Uncommit a single file?

John Meinel john at arbash-meinel.com
Tue Apr 9 05:10:48 UTC 2013

For what you want, you really have to rewrite history. All of the
intermediate commits specifically reference the "bad" version of the file.
So you have to create a new history that doesn't. You can look into the
bzr-rewrite plugin for help in doing it.

Though in our experience, just doing the revert+commit is easier and more
relevant for people who might want to know what is going on. (Rewiring
history means you have revisions that weren't actually what someone was
using, etc.)

On Apr 9, 2013 12:53 AM, <ckalisiak at attotech.com> wrote:

> Hello again,
> Thanks everyone for the help that has been provided in dealing with our
> branches. I have another question that I haven't been able to figure out an
> answer to. One of our branches has a problem with the commit of one of the
> files, a half-dozen revisions ago. No other changes to that file have been
> made, but now that we're performing a merge, it's giving us some grief.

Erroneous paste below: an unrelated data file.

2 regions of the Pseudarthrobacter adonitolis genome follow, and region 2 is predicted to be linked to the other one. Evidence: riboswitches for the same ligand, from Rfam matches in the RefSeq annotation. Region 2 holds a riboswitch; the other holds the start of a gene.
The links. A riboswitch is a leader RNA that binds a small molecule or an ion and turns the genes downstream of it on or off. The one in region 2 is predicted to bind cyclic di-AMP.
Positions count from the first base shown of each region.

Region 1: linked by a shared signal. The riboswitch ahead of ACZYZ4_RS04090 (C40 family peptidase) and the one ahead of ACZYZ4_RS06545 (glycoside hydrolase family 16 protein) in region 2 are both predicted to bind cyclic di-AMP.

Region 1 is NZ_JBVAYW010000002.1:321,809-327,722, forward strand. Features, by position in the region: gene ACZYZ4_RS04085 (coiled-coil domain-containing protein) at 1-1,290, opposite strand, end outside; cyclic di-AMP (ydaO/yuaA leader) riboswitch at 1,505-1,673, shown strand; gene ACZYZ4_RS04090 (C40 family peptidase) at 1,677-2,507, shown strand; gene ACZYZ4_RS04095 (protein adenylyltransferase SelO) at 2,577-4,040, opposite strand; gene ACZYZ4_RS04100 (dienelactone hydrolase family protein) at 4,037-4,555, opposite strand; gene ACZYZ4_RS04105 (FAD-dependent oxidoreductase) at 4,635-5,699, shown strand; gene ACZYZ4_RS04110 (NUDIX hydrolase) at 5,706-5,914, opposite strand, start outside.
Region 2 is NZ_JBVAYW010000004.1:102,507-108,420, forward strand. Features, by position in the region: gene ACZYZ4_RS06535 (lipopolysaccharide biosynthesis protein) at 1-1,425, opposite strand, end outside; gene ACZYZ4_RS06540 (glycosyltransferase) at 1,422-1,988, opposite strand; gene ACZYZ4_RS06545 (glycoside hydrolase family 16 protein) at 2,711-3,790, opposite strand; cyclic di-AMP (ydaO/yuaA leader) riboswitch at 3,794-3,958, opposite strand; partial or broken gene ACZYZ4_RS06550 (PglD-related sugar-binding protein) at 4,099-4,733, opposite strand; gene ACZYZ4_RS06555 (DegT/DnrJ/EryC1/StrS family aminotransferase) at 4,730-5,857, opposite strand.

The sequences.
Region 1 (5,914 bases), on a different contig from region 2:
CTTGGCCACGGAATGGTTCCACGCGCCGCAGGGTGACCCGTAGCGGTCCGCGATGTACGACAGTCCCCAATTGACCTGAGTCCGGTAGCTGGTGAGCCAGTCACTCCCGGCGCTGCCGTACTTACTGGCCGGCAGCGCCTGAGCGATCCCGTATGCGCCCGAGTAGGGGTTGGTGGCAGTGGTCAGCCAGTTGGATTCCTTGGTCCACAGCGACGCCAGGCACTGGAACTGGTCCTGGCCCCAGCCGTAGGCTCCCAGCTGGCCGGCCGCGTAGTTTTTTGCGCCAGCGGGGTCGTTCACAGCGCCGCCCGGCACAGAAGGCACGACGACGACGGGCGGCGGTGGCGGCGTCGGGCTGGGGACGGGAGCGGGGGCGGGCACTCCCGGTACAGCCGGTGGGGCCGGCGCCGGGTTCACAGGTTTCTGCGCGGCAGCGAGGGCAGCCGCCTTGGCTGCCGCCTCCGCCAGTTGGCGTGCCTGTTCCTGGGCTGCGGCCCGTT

> I'd like to be able to uncommit that particular file to the revision
> immediately prior to the last commit, to effectively forget that the commit
> of that particular file ever happened, while leaving the rest of the branch
> metadata intact.
> If I just simply revert and commit, the file will look correct, but
> obviously the metadata will still reflect the past commit.
> Is there a way to perform this operation?
> Thanks,
> Chris
> --
> Chris Kalisiak
> Senior Embedded Systems Engineer
> ATTO Technology, Inc.
> Phone:  +1.716.691.1999 ext. 274
> Fax +1.716.691.9353
> "Powering the World's Networks & Storage"
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